Chinese pan-fried pork buns
September 14, 2008 6 Comments
Pork buns are often overlooked by those unfamiliar with Chinese cuisine, overshadowed by the much more common dumplings, also known as “potstickers” when pan-fried. While variations for both abound (e.g. steamed BBQ pork buns, shrimp dumplings), the classic for each is very much the same – a plain dough rolled into rounds and filled with a mixture of ground pork seasoned with garlic, ginger, soy sauce, and sesame oil. Though steaming the buns is delicious, pan-frying makes them delightfully crisp golden brown on the bottom and perfect accompanied with a zesty dipping sauce.
There are two main components to pork buns – the wrappers and the filling. Dumplings can be made with store-bought wrappers (available at any Asian food store) but these buns require leavened dough, which is easy to make. I essentially use a plain recipe for French bread dough from Beth Hensberger’s The Bread Bible. The filling (recipe courtesy of my mom) is also very easy provided you can get Napa cabbage and Chinese chives. Both of these should also be available at Asian food stores.
Note that this recipe makes a large number of buns, so you should divide the recipe as needed (1 serving is probably 4-6 buns). Alternatively, you can make all the filling and freeze the portion you don’t use. The dough, however, should probably be made for the number of buns you expect to make that day.
2 cups hot water
1 1/2 tbsp active dry yeast
1 tbsp sugar
1 tbsp salt
3 cups bread flour (or unbleached all-purpose flour)
3 cups unbleached all-purpose flour
- Place the hot water in a large mixing bowl and sprinkle the sugar and yeast over the top. Mix to dissolve and let stand 10 minutes until foamy.
- Add the salt and 2 cups of the bread flour and mix hard with a whisk until smooth.
- Add the remaining bread flour and the all-purpose flour, 1/2 cup at a time, until a shaggy dough that just clears the side of the bowl is formed.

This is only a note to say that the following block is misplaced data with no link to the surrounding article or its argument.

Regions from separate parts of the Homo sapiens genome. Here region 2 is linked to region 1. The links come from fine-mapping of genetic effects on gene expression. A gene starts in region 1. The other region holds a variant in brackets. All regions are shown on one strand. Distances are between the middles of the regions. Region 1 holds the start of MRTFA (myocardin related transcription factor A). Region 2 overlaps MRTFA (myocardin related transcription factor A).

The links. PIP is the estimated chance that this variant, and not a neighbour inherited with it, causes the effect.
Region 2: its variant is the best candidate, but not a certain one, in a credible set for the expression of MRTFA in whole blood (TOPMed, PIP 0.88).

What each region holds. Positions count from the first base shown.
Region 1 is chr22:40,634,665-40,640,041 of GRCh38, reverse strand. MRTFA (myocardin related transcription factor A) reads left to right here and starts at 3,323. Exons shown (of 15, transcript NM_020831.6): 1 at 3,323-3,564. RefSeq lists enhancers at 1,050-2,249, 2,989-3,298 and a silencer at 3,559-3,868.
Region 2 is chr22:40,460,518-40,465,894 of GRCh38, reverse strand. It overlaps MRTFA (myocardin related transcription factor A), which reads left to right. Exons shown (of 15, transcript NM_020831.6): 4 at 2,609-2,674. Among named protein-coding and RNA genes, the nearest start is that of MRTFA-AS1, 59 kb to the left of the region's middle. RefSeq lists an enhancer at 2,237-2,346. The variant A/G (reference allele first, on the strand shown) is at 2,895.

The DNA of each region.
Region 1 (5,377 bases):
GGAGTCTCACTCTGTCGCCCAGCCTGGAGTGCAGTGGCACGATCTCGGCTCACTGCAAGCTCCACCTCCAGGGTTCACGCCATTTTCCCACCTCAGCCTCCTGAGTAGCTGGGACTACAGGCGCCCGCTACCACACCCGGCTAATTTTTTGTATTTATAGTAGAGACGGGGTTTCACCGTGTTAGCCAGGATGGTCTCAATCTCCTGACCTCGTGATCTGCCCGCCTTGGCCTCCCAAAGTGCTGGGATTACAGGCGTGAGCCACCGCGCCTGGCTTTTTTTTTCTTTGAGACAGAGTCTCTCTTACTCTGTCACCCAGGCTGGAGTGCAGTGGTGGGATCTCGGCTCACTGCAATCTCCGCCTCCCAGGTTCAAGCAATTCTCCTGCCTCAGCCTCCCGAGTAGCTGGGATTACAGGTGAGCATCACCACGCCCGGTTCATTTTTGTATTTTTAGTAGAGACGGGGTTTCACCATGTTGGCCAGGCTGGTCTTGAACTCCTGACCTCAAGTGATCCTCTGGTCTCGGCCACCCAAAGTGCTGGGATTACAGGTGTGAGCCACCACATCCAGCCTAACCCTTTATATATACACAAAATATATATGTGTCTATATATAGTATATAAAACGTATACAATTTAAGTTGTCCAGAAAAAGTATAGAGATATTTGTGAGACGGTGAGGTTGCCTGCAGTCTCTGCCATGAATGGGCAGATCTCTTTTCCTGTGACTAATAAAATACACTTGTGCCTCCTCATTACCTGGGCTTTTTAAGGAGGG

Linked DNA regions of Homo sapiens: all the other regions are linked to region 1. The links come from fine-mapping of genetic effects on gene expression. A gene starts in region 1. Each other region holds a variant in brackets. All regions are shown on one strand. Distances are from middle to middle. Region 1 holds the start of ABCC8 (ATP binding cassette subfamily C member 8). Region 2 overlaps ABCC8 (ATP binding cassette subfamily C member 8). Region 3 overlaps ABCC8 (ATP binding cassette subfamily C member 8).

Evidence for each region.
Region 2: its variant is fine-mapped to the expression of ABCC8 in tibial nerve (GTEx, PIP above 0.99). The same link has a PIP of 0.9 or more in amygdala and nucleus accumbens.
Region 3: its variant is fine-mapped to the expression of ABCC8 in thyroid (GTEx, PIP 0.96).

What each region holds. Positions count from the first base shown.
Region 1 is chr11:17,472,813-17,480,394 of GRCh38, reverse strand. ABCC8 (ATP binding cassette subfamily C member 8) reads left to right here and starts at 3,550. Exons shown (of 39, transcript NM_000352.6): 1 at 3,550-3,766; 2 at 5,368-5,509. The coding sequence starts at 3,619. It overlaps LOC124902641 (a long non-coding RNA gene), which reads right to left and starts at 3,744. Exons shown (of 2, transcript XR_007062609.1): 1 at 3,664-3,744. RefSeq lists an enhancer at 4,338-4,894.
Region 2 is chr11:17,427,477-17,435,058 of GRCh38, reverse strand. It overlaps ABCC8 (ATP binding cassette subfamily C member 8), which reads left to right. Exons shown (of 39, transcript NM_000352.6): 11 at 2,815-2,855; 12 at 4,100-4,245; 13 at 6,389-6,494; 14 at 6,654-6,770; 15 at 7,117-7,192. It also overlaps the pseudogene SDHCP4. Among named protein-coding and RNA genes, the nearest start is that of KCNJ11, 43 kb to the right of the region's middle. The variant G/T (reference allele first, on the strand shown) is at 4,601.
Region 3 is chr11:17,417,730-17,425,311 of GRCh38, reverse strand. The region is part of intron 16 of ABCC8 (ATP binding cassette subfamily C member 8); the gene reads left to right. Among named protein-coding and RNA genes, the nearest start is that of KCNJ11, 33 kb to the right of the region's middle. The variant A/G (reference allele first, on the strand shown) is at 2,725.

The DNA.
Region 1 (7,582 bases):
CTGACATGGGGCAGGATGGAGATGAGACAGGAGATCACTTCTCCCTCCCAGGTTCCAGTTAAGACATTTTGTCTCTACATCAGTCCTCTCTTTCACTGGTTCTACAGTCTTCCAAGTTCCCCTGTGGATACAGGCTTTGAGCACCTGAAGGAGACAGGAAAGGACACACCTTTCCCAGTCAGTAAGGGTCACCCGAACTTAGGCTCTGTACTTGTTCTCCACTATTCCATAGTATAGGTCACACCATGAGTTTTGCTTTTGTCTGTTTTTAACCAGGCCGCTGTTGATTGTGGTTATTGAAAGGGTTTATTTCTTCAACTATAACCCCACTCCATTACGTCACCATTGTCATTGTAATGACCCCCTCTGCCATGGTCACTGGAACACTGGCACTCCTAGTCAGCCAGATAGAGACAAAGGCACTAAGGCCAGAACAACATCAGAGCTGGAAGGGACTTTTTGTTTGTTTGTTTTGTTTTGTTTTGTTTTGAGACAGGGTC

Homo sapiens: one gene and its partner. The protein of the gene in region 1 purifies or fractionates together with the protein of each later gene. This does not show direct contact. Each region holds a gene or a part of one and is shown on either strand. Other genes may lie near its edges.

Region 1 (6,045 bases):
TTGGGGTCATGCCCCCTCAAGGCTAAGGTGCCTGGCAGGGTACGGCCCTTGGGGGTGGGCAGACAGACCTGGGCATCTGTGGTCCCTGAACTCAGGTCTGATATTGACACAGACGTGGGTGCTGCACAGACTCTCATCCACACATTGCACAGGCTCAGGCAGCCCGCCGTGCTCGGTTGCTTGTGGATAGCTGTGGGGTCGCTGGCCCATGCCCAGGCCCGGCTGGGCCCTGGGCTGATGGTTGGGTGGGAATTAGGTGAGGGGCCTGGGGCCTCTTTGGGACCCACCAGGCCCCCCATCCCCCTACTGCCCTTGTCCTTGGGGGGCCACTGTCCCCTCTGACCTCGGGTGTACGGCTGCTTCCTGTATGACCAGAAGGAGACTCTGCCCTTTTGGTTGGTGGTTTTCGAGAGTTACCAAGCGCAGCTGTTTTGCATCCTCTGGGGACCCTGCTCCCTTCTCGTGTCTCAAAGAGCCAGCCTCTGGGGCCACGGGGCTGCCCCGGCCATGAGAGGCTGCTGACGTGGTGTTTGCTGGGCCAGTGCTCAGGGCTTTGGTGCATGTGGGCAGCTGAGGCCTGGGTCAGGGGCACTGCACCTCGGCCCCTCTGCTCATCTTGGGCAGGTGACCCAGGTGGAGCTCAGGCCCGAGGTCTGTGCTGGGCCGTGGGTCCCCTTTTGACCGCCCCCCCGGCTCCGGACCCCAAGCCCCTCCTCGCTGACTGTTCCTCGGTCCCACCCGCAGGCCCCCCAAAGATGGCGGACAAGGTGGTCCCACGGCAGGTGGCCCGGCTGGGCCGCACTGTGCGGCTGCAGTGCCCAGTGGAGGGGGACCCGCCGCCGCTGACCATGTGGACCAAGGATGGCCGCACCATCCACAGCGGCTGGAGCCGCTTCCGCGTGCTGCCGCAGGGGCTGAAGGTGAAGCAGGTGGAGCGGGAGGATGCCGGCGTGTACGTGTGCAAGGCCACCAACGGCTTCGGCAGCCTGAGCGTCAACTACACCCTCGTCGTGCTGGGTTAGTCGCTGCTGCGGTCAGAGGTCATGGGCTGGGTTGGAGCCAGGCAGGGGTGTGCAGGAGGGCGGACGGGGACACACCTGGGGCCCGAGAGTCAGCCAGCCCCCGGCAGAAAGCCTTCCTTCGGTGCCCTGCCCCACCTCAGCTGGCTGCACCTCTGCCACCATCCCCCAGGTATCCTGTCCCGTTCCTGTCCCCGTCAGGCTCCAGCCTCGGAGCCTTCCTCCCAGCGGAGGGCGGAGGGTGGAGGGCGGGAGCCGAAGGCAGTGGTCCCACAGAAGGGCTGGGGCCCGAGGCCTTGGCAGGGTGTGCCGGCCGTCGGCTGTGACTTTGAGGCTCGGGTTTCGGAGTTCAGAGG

- Turn the dough out onto a lightly floured surface and knead until smooth and no longer sticky. Add flour as needed to prevent sticking.
- Place dough in a deep greased container, cover with plastic wrap, and let rise at cool room temperature for about 2 hours. You can also let the dough rise in the refrigerator for at least 6 hours; it’s best to let the dough return to room temperature before working with it.
Ground pork filling (passed down from my mom)
Makes ~ 60 buns or 100 dumplings
~ 2 lbs ground pork
the bottom half of a small Napa cabbage, finely chopped
a 4″ diameter bunch of Chinese chives, finely chopped
2 large cloves garlic, minced
2 tbsp fresh ginger, minced
1/4 cup soy sauce
1 tbsp sesame oil
Combine all ingredients in a large bowl and mix well.
Wrapping the buns
- Once the dough has risen, turn it out onto a well-floured surface and knead a few times until smooth.
- Form the dough into a flat ball, pinch a hole in the center, and stretch the dough into a uniform loop. Continue stretching until the dough rope is about 1 1/2 inches in thickness. Cut the dough into pieces about 1 inch long, dust with flour, and cover with a damp paper towel.
- To make a wrapper, lightly flatten a piece of dough with your palm. Roll the piece of dough out into a thin, even round using a rolling pin.
- Place the wrapper flat in your palm and add about a heaping tbsp full of filling in the center. Pinch the edges up into folds towards the center while turning the bun in your hand until all the edges have been pinched up. Make sure the top is sealed, and you’ve got a pork bun!
Pan-frying pork buns
- Coat the bottom of a large skillet or wok with a tight fitting lid with a liberal amount of vegetable oil (1-2 tbsp) and heat at medium-high.
- Place wrapped pork buns in the wok in a single layer making sure that they don’t touch. Fry about 2 minutes or until the bottoms are light golden brown.
- Add about 3/4 cup of cool water, cover, and cook over medium heat until the water has boiled off almost completely, ~ 6-8 minutes.
- Remove when the bottoms are dark golden brown – cook a little longer if necessary – but be careful not to burn them.
- Eat while hot and serve with a dipping sauce (see below) if desired.
All-purpose dipping sauce
(for dumplings, pork buns, etc)
Combine soy sauce, vinegar, and a spicy black bean chili mixture (available at Asian food stores) in about a 4:2:1 ratio. Adjust flavor to taste. Feel free to add sesame oil or ginger if desired.
That’s pretty much it! Don’t be intimidated by the seemingly large number of steps. It essentially boils down to: Make dough. Make filling. Wrap filling. Cook buns. Eat buns. The hardest part is wrapping the filling so that the result looks like a bun and acts like a bun. Believe me, it took me about 30 buns before I finally got my mom’s wrapping technique confidently down. But the hardest part is also the most fun part – aside from eating the buns, of course!